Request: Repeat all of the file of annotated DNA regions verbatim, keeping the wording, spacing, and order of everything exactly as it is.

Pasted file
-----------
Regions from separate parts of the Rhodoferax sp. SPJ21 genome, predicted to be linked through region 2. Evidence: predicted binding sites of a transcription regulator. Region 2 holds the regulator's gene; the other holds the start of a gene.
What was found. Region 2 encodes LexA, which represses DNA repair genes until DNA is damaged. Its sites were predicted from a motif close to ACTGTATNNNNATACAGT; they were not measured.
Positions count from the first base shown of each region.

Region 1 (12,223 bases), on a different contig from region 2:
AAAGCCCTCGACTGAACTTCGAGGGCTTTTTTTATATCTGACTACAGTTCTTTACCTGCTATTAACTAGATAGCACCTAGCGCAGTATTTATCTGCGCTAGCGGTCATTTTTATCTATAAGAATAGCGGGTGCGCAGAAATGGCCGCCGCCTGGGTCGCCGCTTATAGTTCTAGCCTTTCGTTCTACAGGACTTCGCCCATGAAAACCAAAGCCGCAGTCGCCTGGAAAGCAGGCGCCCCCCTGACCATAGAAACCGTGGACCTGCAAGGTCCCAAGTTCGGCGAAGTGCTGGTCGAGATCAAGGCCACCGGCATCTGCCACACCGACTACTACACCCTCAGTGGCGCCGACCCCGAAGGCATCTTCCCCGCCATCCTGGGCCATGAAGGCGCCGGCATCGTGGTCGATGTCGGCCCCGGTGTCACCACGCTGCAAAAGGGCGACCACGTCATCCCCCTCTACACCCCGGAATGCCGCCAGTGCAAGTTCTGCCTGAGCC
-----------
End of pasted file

Regions from separate parts of the Rhodoferax sp. SPJ21 genome, predicted to be linked through region 2. Evidence: predicted binding sites of a transcription regulator. Region 2 holds the regulator's gene; the other holds the start of a gene.
What was found. Region 2 encodes LexA, which represses DNA repair genes until DNA is damaged. Its sites were predicted from a motif close to ACTGTATNNNNATACAGT; they were not measured.
Positions count from the first base shown of each region.

Region 1 (12,223 bases), on a different contig from region 2:
AAAGCCCTCGACTGAACTTCGAGGGCTTTTTTTATATCTGACTACAGTTCTTTACCTGCTATTAACTAGATAGCACCTAGCGCAGTATTTATCTGCGCTAGCGGTCATTTTTATCTATAAGAATAGCGGGTGCGCAGAAATGGCCGCCGCCTGGGTCGCCGCTTATAGTTCTAGCCTTTCGTTCTACAGGACTTCGCCCATGAAAACCAAAGCCGCAGTCGCCTGGAAAGCAGGCGCCCCCCTGACCATAGAAACCGTGGACCTGCAAGGTCCCAAGTTCGGCGAAGTGCTGGTCGAGATCAAGGCCACCGGCATCTGCCACACCGACTACTACACCCTCAGTGGCGCCGACCCCGAAGGCATCTTCCCCGCCATCCTGGGCCATGAAGGCGCCGGCATCGTGGTCGATGTCGGCCCCGGTGTCACCACGCTGCAAAAGGGCGACCACGTCATCCCCCTCTACACCCCGGAATGCCGCCAGTGCAAGTTCTGCCTGAGCC